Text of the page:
How parrots are getting high from chewed-up smelly trees

Norfolk Island green parrots might be doing a lot more than preening (Picture: Neil Tavener)

Some parrots in might be getting high off smelly trees. 

Norfolk Island green parrots have been observed applying chewed pepper tree bark and shoots to their feathers and skin.

Researchers think this helps preen away parasites thanks to the tree’s strong source of piperine – pungent chemical that has insect repellent qualities.  

But researchers noted in the journal Austral Ecology that the birds seem to be enjoying themselves too much by getting high in the process.  

On two different occasions, the researchers observed the birds stripping leaves off plants and covering their features in the sap.

Some birds actually placed the leaves themselves between their features in what the researchers said is a form of self-medicating. 

The birds strip of leaves and bark to self medicate and get high (Picture: Neil Tavener)

The researchers wrote: ‘During their grooming routine, several Norfolk Island green parrots Cyanoramphus cookii were observed and photographed, and a pair was videoed, biting off and chewing small pieces of lateral shoot and bark of pepper trees Piper excelsum and working the chewed material through their feathers.

‘This appears to be a rare example of a bird using plant material to anoint themselves, which we interpret as a way to repel blood-sucking insects and ectoparasites and, possibly, void endoparasites, thereby improving fitness.’

The birds would bite off a section off the lateral shoots and chewed a portion to preen their feathers, mixing in preen oil from its uropygial gland with the aromatics from the tree to mix through its feathers.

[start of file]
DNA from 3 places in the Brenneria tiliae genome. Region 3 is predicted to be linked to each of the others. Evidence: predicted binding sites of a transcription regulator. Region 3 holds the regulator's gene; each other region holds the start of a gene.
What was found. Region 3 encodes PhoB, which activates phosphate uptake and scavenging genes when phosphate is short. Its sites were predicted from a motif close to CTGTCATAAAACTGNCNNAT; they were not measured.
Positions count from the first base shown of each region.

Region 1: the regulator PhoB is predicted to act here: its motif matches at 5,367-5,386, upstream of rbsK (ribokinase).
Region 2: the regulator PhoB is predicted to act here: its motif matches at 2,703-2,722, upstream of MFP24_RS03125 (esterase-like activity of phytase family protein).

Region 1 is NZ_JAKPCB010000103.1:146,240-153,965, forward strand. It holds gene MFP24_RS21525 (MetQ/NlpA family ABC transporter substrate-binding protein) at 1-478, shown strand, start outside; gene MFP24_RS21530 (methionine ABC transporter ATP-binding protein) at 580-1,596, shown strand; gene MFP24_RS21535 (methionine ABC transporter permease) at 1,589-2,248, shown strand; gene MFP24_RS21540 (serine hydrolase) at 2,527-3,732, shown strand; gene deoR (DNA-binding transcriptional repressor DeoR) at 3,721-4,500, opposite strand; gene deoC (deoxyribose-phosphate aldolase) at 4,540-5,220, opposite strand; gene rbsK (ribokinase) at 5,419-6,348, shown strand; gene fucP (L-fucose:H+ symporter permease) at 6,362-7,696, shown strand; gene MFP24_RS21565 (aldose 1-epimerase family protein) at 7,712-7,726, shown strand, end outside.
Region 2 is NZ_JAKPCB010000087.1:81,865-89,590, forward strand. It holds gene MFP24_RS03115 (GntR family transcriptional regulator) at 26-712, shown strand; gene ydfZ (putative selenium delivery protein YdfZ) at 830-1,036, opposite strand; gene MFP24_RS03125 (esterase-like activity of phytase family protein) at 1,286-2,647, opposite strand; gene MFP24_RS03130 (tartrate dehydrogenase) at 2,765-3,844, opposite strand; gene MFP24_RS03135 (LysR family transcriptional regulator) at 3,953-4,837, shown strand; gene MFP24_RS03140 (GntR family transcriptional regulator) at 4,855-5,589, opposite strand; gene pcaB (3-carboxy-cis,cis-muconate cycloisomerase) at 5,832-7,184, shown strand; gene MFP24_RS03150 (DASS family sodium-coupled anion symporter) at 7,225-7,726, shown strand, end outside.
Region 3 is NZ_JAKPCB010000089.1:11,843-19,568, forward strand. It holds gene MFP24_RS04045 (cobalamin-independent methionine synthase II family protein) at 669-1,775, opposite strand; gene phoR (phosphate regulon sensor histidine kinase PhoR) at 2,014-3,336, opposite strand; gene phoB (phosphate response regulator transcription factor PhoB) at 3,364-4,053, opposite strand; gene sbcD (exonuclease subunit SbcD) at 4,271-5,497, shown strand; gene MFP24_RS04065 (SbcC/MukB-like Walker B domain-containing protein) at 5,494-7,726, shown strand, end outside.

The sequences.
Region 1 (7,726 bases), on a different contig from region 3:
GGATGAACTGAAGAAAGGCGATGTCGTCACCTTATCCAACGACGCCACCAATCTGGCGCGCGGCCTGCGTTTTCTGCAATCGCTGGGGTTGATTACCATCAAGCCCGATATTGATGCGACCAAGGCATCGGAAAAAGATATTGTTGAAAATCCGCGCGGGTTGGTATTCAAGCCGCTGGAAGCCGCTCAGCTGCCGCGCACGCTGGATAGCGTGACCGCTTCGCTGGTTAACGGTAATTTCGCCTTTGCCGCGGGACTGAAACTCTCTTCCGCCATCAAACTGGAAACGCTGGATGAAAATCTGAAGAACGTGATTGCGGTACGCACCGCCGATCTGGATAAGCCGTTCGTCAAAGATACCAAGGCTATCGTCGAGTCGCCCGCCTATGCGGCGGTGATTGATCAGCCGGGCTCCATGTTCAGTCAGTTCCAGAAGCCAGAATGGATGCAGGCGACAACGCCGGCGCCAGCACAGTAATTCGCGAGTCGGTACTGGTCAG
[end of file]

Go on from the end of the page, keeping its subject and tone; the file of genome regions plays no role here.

The study’s first author, Dr Penny Olson, suggests that the birds are doing a form of ‘anting’ where birds rub insects, usually ants, on their feathers, to release chemicals such as formic acid. 

Norfolk Island Green Parrot: the lowdown

The bird is only one of two parrots on Norfolk Island
It is endemic to the island, meaning it is only found on Norfolk Island National Park and the surrounding area
The bird is thought to be going extinct, with a census in 2009 estimating a count of 240 birds

And by inhaling the strong fumes from the young pepper trees, the birds could be getting high. 

In The Conversation, Dr Olson wrote: ‘Likening green parrots rubbing aromatic vegetation through their plumage to inebriated pigeons falling from trees may seem a stretch.

‘But nature rewards behaviour that offers evolutionary advantage, often, it seems by tapping into animals’ pleasure centres. 

‘The pursuit of pleasure is an important, usually overlooked, aspect of animal behaviour, worthy of attention and further research.’ 

As well as getting high, birds have been known to get drunk through fermented berries and observed stumbling around and dropping from perches, as you may imagine what a drunk bird does. 

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